We’re counting down the top 10 moments in each Ivy school’s history as part of our Ivy League at 60 retrospective. Columbia is next because no Ivy mascot is cuddlier than Roar-ee. Especially not the creepy Quaker guy.
Some nights, you have the feeling you’re going to see something special.
The night of March 7, 2015, five seconds before tip-off, I sat down next to Toothless Tiger on Jadwin Gym’s press row. The first words out of my mouth?
“I think Maodo goes for 40 tonight.”
As it turned out, this prediction was wildly inaccurate.
He only scored 37.
In 2014-15, Maodo Lo watched as the rest of the Columbia basketball team collapsed around him.
Grant Mullins, lost for the year to a concussion. Alex Rosenberg, lost for the year to a broken foot. Meiko Lyles, lost for the year to a severe case of “leaving the team.” Luke Petrasek, more or less lost for the year to a particularly nasty undisclosed illness. By the final game of the season, Steve Frankoski joined the walking wounded, leaving the likes of Nate Hickman and Noah Springwater to fill the open spots on the floor.
At the start of the season, fans and observers could legitimately ask whether or not Lo was capable of carrying the team on his back. Through a series of gangbusters performances, Lo answered this question with a resounding YES.
No performance was finer than the one he saved for last. Despite the adverse conditions — a must-win game, coming off a terrible loss at Penn, against the treacherous backdrop of Jadwin Gym — Lo seemed completely fixated upon only two things: the ball, and the basket.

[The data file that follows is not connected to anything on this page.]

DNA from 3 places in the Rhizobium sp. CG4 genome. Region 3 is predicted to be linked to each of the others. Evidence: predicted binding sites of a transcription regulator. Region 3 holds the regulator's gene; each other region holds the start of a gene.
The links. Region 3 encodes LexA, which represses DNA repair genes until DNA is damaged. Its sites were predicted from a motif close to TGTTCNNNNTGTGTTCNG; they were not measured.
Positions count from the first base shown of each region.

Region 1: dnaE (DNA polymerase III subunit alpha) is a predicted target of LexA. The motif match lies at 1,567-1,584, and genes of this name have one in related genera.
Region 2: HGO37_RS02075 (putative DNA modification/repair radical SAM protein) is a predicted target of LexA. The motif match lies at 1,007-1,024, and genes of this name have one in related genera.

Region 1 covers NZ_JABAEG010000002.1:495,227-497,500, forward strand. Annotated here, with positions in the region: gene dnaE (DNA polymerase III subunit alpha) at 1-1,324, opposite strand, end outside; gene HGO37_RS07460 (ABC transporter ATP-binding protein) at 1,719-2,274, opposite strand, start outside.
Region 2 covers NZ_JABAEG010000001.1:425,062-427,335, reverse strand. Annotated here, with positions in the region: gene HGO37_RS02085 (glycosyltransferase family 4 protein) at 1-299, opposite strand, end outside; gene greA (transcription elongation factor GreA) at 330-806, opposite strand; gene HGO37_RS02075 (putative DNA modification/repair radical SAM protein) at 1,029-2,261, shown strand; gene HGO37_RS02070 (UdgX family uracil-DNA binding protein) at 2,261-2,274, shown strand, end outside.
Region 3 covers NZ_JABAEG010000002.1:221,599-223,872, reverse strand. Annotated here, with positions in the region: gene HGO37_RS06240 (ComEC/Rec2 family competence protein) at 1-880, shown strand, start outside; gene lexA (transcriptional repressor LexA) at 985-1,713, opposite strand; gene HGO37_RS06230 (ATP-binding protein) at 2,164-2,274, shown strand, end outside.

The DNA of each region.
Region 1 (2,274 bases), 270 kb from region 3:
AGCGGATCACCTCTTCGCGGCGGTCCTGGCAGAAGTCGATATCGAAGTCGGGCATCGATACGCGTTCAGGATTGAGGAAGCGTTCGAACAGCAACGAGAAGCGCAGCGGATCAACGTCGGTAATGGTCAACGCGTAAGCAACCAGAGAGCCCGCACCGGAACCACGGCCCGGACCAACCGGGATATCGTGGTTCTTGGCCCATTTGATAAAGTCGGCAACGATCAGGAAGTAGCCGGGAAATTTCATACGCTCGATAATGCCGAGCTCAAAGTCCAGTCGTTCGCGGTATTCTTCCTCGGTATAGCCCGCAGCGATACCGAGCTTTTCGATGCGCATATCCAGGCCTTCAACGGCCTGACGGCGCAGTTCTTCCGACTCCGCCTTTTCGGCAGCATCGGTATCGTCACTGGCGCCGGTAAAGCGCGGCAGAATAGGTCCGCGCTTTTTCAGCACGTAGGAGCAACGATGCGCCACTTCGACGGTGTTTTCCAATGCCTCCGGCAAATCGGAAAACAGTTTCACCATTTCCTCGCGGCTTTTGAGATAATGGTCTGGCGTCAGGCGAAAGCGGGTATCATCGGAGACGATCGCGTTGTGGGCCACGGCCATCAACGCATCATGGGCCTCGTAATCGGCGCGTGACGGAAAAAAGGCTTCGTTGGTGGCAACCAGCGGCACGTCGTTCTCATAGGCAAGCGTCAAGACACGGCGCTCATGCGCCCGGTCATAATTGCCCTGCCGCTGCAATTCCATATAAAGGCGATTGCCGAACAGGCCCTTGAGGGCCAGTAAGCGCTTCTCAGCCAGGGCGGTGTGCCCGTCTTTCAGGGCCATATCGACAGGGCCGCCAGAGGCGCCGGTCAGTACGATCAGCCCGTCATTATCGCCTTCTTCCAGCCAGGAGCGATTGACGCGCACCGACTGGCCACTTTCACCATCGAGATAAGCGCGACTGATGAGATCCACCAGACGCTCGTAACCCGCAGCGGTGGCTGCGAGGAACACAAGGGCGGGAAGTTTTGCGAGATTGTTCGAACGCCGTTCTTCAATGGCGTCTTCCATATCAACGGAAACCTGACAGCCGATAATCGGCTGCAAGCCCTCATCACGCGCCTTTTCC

Shot after shot dropped from long range. He took them from NBA distance, over two defenders, pump-faking helpless Tigers out of their shoes. Any time he was given a foot of space, he made a three. Princeton tried tightening its defense on him to a six-inch radius.
Lo didn’t care. Every time the ball left his fingertips, the swoosh seemed a mere inevitability. I have never, in my life, seen an athlete that locked in.
By halftime, Lo had 22 of Columbia’s 38. Statisticians started flipping through musty old record books to find the Columbia record for threes in a game. The junior guard blew past that mark (eight, Dragutin Kravic, 2004), moving the Ivy League record firmly in his sights.
With his last three of the game, his eleventh, Lo set that record.
Like all Columbia athletics accomplishments, even Lo’s glorious night came with a hefty dose of heartbreak. Up nine with two minutes left, the Lions let a determined Princeton team bulldoze its way to the foul line and, eventually, the lead.
With just two seconds left, Lo grabbed the inbounds pass and darted down the floor, incomprehensibly moving fast enough to set his feet and loft up a floated shot, what would be his 12th three of the night, the game-winner, and the prophesied 40th point.
Off the back rim, off the front rim, and finally out.
Maybe nothing’s ever perfect. Maybe every delicious dish must be served alongside a dash of bitterness. Or maybe Columbia is well and truly cursed.
Whatever the case, the ending should not overshadow Maodo’s magnificent night, a night that ranks among the great moments in Columbia’s basketball history, a night that firmly earned him the title of Chairman.